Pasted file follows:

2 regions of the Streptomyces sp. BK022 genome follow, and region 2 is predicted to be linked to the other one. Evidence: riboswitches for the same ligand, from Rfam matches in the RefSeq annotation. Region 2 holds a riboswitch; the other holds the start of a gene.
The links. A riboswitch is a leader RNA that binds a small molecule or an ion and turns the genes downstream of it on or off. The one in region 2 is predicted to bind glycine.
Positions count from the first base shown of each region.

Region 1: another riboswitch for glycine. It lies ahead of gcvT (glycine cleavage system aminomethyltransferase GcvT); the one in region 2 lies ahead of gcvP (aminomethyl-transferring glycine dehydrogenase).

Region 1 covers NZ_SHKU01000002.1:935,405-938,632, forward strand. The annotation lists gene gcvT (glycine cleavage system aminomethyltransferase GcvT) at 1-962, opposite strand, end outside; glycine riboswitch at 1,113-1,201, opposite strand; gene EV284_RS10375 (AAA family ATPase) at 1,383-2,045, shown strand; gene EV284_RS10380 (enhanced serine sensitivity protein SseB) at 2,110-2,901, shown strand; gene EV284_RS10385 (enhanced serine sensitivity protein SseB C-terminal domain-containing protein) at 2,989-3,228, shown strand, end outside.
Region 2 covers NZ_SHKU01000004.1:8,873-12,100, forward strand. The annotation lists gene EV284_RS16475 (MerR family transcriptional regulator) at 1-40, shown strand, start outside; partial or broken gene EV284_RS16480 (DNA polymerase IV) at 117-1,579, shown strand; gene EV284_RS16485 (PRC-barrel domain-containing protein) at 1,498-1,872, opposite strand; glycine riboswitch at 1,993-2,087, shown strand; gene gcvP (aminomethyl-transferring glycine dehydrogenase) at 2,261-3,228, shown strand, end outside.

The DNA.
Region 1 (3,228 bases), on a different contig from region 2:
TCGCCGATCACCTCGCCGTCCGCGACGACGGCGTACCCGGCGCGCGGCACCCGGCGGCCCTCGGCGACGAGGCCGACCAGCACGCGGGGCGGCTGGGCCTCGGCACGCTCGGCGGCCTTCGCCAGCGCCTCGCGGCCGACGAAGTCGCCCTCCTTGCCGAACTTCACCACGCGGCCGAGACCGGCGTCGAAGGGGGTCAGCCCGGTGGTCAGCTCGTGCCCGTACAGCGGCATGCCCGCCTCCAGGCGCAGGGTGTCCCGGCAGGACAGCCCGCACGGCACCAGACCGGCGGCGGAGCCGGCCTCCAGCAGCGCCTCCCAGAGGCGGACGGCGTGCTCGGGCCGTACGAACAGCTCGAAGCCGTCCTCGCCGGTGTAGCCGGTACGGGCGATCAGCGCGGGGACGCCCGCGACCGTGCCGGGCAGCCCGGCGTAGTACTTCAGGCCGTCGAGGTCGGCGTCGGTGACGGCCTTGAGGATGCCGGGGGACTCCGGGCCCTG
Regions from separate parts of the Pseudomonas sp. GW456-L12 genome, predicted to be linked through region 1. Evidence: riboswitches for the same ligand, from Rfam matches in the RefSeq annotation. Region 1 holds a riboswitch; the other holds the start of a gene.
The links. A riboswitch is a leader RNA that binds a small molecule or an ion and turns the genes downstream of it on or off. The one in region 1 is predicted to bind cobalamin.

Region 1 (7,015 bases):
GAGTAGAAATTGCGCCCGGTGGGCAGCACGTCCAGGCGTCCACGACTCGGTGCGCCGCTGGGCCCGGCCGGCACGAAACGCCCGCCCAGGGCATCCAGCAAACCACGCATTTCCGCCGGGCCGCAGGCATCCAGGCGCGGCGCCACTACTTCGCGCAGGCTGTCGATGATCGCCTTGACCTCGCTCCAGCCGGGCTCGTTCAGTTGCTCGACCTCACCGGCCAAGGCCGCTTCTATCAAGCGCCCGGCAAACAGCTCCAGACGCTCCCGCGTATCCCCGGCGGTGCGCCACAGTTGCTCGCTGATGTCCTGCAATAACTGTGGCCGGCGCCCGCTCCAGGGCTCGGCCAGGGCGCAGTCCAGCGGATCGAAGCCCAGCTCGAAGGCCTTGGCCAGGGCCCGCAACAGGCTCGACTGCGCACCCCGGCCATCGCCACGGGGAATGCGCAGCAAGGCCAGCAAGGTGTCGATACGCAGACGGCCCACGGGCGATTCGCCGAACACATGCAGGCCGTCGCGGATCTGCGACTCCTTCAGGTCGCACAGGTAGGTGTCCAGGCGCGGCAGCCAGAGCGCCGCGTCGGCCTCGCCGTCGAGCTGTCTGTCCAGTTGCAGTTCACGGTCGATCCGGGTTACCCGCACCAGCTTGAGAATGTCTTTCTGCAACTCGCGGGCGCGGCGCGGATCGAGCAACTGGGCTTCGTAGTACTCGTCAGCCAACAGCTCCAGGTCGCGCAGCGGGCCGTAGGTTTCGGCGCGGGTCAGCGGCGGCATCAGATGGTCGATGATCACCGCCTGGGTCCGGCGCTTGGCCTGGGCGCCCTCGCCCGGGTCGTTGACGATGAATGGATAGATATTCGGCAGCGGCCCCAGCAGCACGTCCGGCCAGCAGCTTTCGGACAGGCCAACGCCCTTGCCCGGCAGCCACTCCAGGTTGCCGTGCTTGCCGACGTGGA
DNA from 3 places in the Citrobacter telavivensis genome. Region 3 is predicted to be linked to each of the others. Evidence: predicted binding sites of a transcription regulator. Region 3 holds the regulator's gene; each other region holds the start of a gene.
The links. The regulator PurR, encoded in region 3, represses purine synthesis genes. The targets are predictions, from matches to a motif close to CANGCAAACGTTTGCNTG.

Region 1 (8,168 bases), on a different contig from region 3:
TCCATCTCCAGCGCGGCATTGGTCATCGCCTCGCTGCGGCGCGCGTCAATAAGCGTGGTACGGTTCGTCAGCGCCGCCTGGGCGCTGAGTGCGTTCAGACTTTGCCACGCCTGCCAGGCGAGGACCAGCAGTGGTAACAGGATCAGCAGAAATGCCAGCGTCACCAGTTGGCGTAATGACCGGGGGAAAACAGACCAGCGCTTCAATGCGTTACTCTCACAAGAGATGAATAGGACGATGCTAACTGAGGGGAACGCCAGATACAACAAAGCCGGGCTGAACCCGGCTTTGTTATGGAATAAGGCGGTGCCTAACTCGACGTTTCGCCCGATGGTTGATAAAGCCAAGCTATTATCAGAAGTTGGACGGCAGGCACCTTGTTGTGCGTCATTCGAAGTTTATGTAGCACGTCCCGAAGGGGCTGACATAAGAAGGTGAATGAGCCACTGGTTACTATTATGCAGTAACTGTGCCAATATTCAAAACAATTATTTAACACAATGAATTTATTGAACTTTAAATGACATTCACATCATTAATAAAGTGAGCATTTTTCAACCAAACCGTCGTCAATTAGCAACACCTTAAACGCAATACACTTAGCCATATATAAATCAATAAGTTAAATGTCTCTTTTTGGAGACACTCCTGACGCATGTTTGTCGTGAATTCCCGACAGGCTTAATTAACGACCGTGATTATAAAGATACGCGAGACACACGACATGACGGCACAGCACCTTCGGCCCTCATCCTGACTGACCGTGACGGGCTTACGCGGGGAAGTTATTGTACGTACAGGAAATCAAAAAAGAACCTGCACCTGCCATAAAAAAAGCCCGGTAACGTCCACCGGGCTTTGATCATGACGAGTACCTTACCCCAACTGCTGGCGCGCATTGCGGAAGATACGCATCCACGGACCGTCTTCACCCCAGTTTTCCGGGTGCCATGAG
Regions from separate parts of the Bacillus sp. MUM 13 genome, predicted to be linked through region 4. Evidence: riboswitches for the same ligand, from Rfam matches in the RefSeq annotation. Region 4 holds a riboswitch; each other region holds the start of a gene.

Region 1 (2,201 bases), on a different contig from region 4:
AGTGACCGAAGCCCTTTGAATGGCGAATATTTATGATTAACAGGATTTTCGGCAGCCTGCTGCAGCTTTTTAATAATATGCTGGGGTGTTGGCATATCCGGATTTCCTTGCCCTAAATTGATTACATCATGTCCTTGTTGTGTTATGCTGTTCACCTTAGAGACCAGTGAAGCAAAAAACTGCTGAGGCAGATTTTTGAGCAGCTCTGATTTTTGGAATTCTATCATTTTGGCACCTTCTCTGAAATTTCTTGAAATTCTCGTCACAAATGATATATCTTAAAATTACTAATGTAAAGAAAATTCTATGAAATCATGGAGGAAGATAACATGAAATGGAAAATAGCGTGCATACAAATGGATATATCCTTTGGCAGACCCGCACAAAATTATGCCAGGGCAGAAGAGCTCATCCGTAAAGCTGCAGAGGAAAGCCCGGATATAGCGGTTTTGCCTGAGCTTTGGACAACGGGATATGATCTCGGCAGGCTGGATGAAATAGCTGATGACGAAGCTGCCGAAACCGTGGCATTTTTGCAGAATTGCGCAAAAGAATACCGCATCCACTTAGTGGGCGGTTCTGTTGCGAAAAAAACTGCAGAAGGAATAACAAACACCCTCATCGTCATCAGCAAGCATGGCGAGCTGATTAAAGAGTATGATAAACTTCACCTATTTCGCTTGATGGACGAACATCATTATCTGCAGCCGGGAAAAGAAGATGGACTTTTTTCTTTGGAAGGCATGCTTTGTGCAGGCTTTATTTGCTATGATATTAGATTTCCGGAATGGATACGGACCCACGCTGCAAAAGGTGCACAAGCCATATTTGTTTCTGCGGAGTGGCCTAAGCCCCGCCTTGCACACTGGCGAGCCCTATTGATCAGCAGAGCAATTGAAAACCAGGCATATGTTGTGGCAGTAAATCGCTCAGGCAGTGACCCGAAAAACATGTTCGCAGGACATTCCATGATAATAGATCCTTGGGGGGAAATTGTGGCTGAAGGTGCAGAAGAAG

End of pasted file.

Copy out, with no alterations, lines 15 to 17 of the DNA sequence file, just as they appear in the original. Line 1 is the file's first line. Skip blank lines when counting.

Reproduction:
The links. The regulator PurR, encoded in region 3, represses purine synthesis genes. The targets are predictions, from matches to a motif close to CANGCAAACGTTTGCNTG.

Region 1 (8,168 bases), on a different contig from region 3:
TCCATCTCCAGCGCGGCATTGGTCATCGCCTCGCTGCGGCGCGCGTCAATAAGCGTGGTACGGTTCGTCAGCGCCGCCTGGGCGCTGAGTGCGTTCAGACTTTGCCACGCCTGCCAGGCGAGGACCAGCAGTGGTAACAGGATCAGCAGAAATGCCAGCGTCACCAGTTGGCGTAATGACCGGGGGAAAACAGACCAGCGCTTCAATGCGTTACTCTCACAAGAGATGAATAGGACGATGCTAACTGAGGGGAACGCCAGATACAACAAAGCCGGGCTGAACCCGGCTTTGTTATGGAATAAGGCGGTGCCTAACTCGACGTTTCGCCCGATGGTTGATAAAGCCAAGCTATTATCAGAAGTTGGACGGCAGGCACCTTGTTGTGCGTCATTCGAAGTTTATGTAGCACGTCCCGAAGGGGCTGACATAAGAAGGTGAATGAGCCACTGGTTACTATTATGCAGTAACTGTGCCAATATTCAAAACAATTATTTAACACAATGAATTTATTGAACTTTAAATGACATTCACATCATTAATAAAGTGAGCATTTTTCAACCAAACCGTCGTCAATTAGCAACACCTTAAACGCAATACACTTAGCCATATATAAATCAATAAGTTAAATGTCTCTTTTTGGAGACACTCCTGACGCATGTTTGTCGTGAATTCCCGACAGGCTTAATTAACGACCGTGATTATAAAGATACGCGAGACACACGACATGACGGCACAGCACCTTCGGCCCTCATCCTGACTGACCGTGACGGGCTTACGCGGGGAAGTTATTGTACGTACAGGAAATCAAAAAAGAACCTGCACCTGCCATAAAAAAAGCCCGGTAACGTCCACCGGGCTTTGATCATGACGAGTACCTTACCCCAACTGCTGGCGCGCATTGCGGAAGATACGCATCCACGGACCGTCTTCACCCCAGTTTTCCGGGTGCCATGAG